That 2016 was another year with global economic growth of around three per cent is unlikely to be the first thing that history records about last year. History will note the sequence of political events that have managed to surprise both analysts and others. The norms that were established after the end of the second world war on trade liberalisation, regional integration and, since the fall of the Soviet Union, reduced tensions between major powers have been brought more and more into question. Perhaps most unexpected was that citizens of the two countries that have led the economic
liberalisation and intergovernmental collaboration of recent decades - the USA and the United Kingdom - would step back from this development.
Free trade and migration have most strongly and clearly been questioned by the new president of the USA, Donald Trump. The election of him as president reflects a broader questioning of the political establishment. Many voters feel that less regulated trade is an important cause of jobs moving to other countries. That a majority of British voters chose to support “Brexit” from the EU is an expression of the same spirit that prevails in the USA. The consequences of the changes in American and British politics will be seen in the coming year.
The unexpected political events during the year did not affect global economic growth. During the present decade, annual growth has swung between three and four per cent. The forecast from the International Monetary Fund for 2016 is a growth of 3.1 per cent in the global economy. Global trade in goods and services is now growing at a slower pace than the global economy, with an estimated increase of 1.9 per cent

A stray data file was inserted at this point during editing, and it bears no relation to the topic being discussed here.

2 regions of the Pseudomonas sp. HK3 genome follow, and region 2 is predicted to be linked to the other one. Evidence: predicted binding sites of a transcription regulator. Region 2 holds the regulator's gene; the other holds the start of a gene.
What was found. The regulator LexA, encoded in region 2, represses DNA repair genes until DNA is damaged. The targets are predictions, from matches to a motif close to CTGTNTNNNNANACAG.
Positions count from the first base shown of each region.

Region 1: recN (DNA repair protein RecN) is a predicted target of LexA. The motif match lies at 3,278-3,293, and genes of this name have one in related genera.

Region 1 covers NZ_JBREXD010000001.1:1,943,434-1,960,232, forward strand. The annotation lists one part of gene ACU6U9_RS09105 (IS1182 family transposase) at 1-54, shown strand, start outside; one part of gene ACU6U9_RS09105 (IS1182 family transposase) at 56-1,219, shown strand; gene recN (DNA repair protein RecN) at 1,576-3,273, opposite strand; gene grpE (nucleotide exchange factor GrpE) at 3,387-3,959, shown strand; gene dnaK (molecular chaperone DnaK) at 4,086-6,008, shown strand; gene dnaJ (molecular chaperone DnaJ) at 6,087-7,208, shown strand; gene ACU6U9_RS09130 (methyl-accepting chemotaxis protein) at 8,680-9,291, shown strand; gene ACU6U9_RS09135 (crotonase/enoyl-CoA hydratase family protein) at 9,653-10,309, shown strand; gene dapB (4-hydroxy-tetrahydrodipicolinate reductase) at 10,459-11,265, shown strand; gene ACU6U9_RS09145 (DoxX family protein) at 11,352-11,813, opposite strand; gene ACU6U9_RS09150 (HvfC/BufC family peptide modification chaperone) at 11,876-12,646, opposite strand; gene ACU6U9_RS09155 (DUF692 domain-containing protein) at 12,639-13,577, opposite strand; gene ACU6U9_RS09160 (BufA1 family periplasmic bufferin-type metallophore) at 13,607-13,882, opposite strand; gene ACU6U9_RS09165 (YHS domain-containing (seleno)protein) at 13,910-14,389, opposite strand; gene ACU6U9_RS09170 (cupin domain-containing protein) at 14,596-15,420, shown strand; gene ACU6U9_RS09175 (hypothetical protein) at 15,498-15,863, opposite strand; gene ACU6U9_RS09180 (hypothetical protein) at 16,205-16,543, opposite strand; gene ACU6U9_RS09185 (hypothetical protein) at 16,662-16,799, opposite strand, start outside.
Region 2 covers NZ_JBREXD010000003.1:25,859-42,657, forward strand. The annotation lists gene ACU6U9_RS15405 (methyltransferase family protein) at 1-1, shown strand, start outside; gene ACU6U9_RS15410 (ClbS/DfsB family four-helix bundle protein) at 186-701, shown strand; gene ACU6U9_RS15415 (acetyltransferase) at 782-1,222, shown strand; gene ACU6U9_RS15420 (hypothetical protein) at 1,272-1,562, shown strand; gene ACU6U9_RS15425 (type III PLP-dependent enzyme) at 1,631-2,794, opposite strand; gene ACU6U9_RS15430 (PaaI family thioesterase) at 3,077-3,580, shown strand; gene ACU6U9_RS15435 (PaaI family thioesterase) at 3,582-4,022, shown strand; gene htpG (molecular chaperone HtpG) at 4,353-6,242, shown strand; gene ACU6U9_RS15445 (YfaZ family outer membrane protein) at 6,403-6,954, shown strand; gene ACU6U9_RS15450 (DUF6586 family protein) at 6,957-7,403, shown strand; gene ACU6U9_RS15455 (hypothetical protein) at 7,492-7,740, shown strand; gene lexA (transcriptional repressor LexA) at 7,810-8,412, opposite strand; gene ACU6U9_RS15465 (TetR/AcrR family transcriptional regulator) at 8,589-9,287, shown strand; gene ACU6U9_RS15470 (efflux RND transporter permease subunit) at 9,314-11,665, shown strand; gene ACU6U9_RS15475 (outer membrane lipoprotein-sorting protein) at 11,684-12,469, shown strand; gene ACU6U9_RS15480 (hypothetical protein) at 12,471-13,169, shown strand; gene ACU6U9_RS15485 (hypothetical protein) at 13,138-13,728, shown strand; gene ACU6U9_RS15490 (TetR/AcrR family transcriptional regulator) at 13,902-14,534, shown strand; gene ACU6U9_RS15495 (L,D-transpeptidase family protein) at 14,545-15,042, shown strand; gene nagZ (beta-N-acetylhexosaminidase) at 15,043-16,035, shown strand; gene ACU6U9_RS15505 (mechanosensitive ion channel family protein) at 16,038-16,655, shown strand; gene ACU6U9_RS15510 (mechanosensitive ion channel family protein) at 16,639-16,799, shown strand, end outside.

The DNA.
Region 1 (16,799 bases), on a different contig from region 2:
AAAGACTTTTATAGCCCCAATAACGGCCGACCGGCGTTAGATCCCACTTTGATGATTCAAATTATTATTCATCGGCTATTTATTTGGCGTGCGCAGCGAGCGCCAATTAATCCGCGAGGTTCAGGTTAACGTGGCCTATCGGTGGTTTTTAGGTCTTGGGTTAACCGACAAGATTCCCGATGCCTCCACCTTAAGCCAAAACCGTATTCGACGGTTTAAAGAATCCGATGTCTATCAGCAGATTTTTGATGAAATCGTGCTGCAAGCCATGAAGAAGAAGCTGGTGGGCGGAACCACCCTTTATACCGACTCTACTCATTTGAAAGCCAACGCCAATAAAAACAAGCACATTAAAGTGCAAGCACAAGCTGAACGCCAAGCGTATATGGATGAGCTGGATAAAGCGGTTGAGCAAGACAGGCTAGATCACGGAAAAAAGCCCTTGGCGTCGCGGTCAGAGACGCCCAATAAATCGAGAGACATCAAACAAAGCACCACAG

for 2016. The downward swing in the pace of growth in global trade means that for Sweden, as a country that depends on exporting, exporting companies are meeting tougher competition.
Trends in the global economy and in world trade are two factors that affect the scope of EKN’s issuing of guarantees. A factor that is at least as important is the way in which the financial markets function, and thus the cost of bank loans and bonds. Risk premiums for bonds have fallen in 2016. Expansionary monetary policy in many OECD countries is contributing to good liquidity in the financial system.The low return on government bonds has led to investors turning to interest-bearing assets with a higher risk and thereby higher returns, which in turn has led to lower risk premiums.
Economic growth among the high-income countries will not reach the bare two per cent that was the IMF’s forecast at the start of 2016. Primarily it has been the American economy that has shown a weaker development than expected. Contributory factors to this have been lower investment, activity in the energy sector and a strong dollar, which has adversely affected export industries. For other high-income countries, growth of around 1.5 per cent can be expected. EKN’s issuing of guarantees for the OECD’s high-income